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Shout Factory presents
The Harry Smith Project: Live (2006)

"These five shows were five happenings. I'm sure you'll love some of it, I'm sure you'll hate some of it, but you'll be a different person once this is over."
- Hal Willner

Review By: Rich Rosell  
Published: November 06, 2006

Stars: Elvis Costello, David Johansen, Nick Cave, Beck, Kate & Anna McGarrigle, Ed Sanders, Lou Reed, Beth Orton, Roswell Rudd with Sonic Youth, The Folksmen, Robin Holcomb, Todd Rundgren, Gavin Friday, Maurice Seezer, Philip Glass, Eric Mingus, Gary Lucas, Petra Haden, Richard Thompson, Eliza Carthy, Bob Neuwirth, Geoff Muldaur, Steve Earle, David Thomas, Hal Willner, Syd Straw, DJ Bonebrake, Mary Margaret O'Hara
Director: Rani Singh

MPAA Rating: Not Rated for (nothing objectionable)
Run Time: 02h:08m:57s
Release Date: November 07, 2006
UPC: 826663100105
Genre: music


Style
Grade
Substance
Grade
Image Transfer
Grade
Audio Transfer
Grade
Extras
Grade
A- A-B+B+ C+

DVD Review

Note: This review is for the single DVD release. If you're interested, there is also a deluxe two-CD/two-DVD set entitled The Harry Smith Project: The Anthology of American Folk Music Revisited.

It's not unusual for musicians to band together to pay homage to another artist or songwriter, but it's a very unique situation when that same level of honor is paid to a guy like Harry Smith, a textbook jack-of-all-trades (filmmaker, writer, occultist, artist, archivist) who ironically was never known as a musician or songwriter. Smith, who passed away in 1991, is best known for a 1952 compilation of 1920s/1930s Americana roots music called The Anthology of American Folk Music, assembled from his old collection of rare 78s. The decades-long influence that Smith's anthology of raw folk emotion had on musicians to come has become the stuff of legend, as they say.

Producer Hal Willner staged five concerts in 1999 and 2001 as part of a tribute to Smith, and this single-disc release from Shout Factory features 26 performances by a diverse set of musicians—including Elvis Costello, Lou Reed and Beck—all offering heartfelt renditions of classic American music. Willner states openly at the outset that it's unlikely anyone will like each and every performance, and that's probably an accurate statement, because while the songs themselves still carry their original beauty, occasionally a particular take wanders astray. Cool for those willing to take the trip, but not always something you can tap your feet to. Case in point with avant-garde jazz trombonist Roswell Rudd pairing up with the alt-feedback of Sonic Youth to uncork a stark, discordant take on the 1929 vocal-and-banjo tune Dry Bones; it's an experience.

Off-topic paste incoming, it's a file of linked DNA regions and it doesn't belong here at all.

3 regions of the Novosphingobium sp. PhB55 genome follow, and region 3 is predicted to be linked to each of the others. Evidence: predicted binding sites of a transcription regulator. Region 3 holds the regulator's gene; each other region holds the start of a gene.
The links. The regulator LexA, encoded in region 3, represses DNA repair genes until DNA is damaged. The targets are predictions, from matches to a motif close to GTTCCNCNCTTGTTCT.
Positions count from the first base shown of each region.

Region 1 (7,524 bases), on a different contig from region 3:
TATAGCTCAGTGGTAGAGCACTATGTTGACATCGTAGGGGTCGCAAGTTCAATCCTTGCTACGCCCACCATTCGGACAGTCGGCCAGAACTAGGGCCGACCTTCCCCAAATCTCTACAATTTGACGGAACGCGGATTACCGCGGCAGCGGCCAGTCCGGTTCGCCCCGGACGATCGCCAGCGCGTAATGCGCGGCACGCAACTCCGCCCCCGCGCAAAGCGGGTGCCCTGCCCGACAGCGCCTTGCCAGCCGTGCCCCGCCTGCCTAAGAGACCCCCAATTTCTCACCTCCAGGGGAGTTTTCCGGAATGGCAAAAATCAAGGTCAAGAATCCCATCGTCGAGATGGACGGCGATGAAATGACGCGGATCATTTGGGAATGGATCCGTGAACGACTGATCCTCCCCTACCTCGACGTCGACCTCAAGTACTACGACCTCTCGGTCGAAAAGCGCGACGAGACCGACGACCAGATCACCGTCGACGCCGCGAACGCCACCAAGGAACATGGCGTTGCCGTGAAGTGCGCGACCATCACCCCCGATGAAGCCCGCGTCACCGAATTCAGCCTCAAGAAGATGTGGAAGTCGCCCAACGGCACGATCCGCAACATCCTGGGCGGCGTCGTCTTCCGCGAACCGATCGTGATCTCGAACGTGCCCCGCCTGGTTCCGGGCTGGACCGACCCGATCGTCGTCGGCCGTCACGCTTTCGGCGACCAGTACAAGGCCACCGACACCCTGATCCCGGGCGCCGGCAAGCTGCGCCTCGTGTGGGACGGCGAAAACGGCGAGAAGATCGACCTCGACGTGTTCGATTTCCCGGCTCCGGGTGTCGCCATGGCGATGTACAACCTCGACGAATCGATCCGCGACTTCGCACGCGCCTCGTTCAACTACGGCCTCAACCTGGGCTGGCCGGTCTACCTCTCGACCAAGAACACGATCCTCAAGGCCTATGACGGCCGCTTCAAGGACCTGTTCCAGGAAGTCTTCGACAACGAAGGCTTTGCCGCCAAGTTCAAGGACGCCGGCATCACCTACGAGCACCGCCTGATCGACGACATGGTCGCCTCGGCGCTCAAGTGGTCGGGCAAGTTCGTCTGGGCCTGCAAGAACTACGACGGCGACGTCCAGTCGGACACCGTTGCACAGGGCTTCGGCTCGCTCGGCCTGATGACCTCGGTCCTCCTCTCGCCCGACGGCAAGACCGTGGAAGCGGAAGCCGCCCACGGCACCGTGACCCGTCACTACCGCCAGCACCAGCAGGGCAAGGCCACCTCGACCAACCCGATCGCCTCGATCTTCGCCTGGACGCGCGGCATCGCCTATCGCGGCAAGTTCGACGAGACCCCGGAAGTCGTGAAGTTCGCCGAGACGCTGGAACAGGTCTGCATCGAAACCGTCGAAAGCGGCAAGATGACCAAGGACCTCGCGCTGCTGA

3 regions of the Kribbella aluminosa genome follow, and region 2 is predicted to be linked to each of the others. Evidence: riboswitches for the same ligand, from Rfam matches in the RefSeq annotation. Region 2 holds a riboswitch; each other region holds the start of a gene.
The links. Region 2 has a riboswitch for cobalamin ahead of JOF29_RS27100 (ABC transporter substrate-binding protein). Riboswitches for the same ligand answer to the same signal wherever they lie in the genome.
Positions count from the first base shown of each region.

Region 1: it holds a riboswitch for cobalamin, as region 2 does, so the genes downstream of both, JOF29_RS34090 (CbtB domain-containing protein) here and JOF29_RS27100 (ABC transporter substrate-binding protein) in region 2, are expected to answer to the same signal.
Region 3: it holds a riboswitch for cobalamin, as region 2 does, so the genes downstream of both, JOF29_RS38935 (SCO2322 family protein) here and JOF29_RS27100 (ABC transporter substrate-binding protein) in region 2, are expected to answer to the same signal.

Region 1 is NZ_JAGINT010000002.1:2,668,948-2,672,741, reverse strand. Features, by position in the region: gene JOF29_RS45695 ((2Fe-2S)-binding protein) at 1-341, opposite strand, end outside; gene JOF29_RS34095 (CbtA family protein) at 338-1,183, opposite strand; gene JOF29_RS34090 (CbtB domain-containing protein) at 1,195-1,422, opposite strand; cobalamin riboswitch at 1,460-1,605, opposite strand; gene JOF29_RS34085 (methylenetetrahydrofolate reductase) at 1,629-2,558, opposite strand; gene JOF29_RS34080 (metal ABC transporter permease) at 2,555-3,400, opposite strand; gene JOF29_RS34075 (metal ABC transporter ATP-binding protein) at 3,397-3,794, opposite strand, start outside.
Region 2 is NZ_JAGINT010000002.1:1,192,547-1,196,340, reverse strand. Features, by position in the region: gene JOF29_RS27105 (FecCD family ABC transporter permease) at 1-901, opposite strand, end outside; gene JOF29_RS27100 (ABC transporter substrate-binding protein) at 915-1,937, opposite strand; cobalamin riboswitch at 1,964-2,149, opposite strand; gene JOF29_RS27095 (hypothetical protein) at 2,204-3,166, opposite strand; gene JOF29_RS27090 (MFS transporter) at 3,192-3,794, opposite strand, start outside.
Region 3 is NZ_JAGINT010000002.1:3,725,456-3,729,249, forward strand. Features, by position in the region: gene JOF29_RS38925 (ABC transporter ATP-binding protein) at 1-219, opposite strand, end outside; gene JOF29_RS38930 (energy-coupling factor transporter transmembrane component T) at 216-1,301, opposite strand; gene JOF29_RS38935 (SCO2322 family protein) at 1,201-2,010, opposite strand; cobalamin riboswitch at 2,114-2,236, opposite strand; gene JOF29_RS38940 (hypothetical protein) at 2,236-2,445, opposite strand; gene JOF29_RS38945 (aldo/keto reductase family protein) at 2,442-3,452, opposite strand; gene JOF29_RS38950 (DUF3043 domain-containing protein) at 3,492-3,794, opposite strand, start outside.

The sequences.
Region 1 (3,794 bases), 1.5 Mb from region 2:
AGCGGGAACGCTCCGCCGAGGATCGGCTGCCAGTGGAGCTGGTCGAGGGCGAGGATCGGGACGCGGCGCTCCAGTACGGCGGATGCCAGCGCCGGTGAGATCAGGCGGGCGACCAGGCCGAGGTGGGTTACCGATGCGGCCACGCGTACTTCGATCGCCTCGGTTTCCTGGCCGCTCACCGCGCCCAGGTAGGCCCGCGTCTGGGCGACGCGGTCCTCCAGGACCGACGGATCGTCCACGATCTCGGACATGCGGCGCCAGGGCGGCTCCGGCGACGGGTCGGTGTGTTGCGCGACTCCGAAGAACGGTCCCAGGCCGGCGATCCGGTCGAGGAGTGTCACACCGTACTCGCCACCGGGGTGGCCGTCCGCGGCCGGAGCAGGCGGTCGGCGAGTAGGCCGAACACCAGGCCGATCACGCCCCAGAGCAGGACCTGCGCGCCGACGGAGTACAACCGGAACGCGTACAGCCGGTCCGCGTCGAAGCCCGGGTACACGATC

Beck does a straight take on a Robert Johnson chestnut, Nick Cave swaggers in full preacher mode for John The Revelator and Elvis Costello not only gives The Butcher's Boy new life, but he teams up with Kate and Anna McGarrigle to add a new Costello-penned addendum to the sad story of Ommie Wise. Lou Reed is still Lou Reed no matter what song he does, and David Johansen moves far beyond The New York Dolls/Buster Pointdexter era with two no frills blues-edged tracks. A Mighty Wind's fictitious The Folksmen (Harry Shearer, Christopher Guest, Michael McKean) stop by, and their spin on the sing-a-long fun of Old Joe's Place makes it easy to forget they're not a "real" group. There's also a spoken-word remembrance from Ed Sanders, and experimental composer Philip Glass introduces three short equally experimental Smith films, which he accompanies on piano.

Names pop up on screen to help identify the supporting players, as an assortment of musicians do back-up duty, like X's DJ Bonebrake helping out David Johansen or Syd Straw singing harmony on Beth Orton's Frankie, in what is probably the most haunting performance on this entire disc. For pure, simple emoting, Orton nails it, but Petra Haden's comes a close second with her fragile interpretation of Single Girl, Married Girl, and of course that's only because Elvis Costello and Nick Cave are just on another plane altogether.